Grief is a reaction to a major loss. It can be triggered by the death of a loved one, but people can also experience grief if they have lost a job, experienced an end to a significant relationship, loss of personal property, an illness for which there is no cure, a chronic condition that affects their quality of life. It is most often an unhappy and painful emotion, but it is a normal process that each person must move through. It is not something you get over or can bypass.
Everyone feels grief in their own way. However, there are common stages to the process of grieving. It starts with recognizing a loss and continues until a person eventually accepts that loss.
Shock, denial, disbelief, numbness. When you learn that you have lost, or may lose, someone you love, you may find the news hard to accept. Common thoughts include, “This can’t be happening” or “There must be some mistake.” The feeling of disbelief gives yourself some emotional breathing room and protects you from the full effect of the news when you are not ready to accept it.
Anger, blaming others. After you have begun to accept a loss, you may feel very angry. You may blame others or the person who died for the situation even if you know, realistically, that they are not responsible for it. Or, you may let out your frustration by becoming irritated easily or unintentionally doing things that hurt others. All of these feelings are normal. Anger can be a way of hiding your pain when you can’t or don’t know how to express your real feelings.
Bargaining and guilt. Even if you know there is little or no hope for a recovery, you may tell yourself you can do something to solve the problem. You may try to make a deal with the doctors, God, or yourself, promising to make changes if the situation will go away. You may have thoughts like, “I’ll never become angry with my partner or child again if only the cancer goes away.” It’s normal to go over past actions and think, “If only I had done this . . .” Many people also feel a sense of guilt or responsibility that fosters the belief that they can still or should have somehow changed things.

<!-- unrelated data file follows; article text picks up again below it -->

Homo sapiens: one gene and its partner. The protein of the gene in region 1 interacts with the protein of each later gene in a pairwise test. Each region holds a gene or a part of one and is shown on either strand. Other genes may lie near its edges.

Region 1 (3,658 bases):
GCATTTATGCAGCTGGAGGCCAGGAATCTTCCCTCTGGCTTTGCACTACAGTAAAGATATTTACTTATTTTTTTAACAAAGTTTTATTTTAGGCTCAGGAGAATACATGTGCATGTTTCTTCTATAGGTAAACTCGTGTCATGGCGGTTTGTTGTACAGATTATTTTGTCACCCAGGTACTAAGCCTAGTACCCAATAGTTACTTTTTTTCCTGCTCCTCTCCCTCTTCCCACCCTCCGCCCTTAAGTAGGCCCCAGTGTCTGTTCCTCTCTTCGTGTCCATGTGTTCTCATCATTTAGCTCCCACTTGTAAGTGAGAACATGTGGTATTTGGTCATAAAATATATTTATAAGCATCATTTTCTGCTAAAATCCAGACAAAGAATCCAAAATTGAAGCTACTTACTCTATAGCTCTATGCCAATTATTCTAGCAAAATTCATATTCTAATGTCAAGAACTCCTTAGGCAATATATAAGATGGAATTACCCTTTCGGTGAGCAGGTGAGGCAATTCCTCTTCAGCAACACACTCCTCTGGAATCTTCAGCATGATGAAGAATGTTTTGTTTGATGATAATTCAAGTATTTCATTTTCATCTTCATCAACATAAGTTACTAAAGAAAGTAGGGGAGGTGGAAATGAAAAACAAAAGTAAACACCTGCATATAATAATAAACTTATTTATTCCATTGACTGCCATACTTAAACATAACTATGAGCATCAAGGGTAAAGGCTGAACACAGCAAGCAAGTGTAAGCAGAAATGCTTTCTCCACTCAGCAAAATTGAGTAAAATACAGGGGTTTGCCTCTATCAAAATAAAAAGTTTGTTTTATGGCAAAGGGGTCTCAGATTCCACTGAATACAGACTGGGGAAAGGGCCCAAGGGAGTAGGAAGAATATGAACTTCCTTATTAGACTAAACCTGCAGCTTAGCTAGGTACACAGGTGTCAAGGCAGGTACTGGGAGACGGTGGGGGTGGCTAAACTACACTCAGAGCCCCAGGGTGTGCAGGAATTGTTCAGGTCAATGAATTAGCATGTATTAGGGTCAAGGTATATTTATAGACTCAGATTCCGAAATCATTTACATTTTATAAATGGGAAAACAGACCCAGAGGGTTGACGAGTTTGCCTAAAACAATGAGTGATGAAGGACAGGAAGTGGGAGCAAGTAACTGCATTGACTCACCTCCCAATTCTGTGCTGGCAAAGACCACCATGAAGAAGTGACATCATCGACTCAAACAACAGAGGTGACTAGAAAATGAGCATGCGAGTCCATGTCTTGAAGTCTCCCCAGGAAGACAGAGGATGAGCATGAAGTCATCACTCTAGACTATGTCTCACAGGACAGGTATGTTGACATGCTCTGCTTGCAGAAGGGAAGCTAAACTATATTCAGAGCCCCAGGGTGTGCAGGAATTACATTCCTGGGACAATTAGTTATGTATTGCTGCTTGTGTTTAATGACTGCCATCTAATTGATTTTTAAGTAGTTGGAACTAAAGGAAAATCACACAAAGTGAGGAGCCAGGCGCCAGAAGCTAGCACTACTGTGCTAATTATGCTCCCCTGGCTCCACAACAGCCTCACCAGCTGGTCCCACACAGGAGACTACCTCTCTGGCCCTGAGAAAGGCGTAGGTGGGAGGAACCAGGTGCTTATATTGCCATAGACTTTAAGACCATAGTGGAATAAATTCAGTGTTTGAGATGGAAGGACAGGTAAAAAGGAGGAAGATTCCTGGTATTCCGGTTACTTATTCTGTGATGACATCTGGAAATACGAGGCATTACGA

Depressed mood, sadness, and crying. At some point, you will feel the full impact of the loss, and begin to understand what it will mean to go through life without someone you love or whatever you may have lost. At this stage, you may feel very sad and perhaps allow yourself to cry for the first time. Feelings like these usually mean that you are closer to the end of the grief process.
Acceptance, coming to terms. At the final stage of grief, you accept your loss even though you still don’t like this fact. You forgive yourself and others and, perhaps for the first time, may feel a sense of peace about the loss. You may still feel sad, but you have stopped trying to fight reality. You may be able to clean out the room of the person who died or participate again in some of the activities you enjoyed together. At this stage, people often think about trying to find an enduring way to pay tribute to the life of someone who has died.
People’s responses to grief will be different, depending on the circumstances of the event that is causing the grief symptoms. Not everyone goes through all of the stages of grief, or experiences them in the same order and you may also go through a stage more than once. At some point you may think you have moved beyond depression, but you may feel sad again on a holiday or an anniversary. Or, you may get angry when you have to handle alone the everyday difficulties that you used share. Experiences like these are normal.
The grief process can’t be rushed and shouldn’t be. It’s important to let yourself feel the pain and most people find that over time the intensity of the pain will decrease. Even if one denies their pain of a loss, the grief still exists. If it does not affect them at this moment, it will eventually erupt in some way, maybe at an inappropriate moment or during another traumatic event. Most professionals suggest that it is always better to admit our strong feelings about a situation, to feel them, and to move through the grieving process in order to move beyond the event.
It is important to know that grieving is an important, normal, and healthy response to loss. If you feel overwhelmed or very sad for much longer than other people in similar situations, or if you continue to have trouble eating, sleeping, or enjoying life, you may want to talk with a therapist, social worker, or chaplain.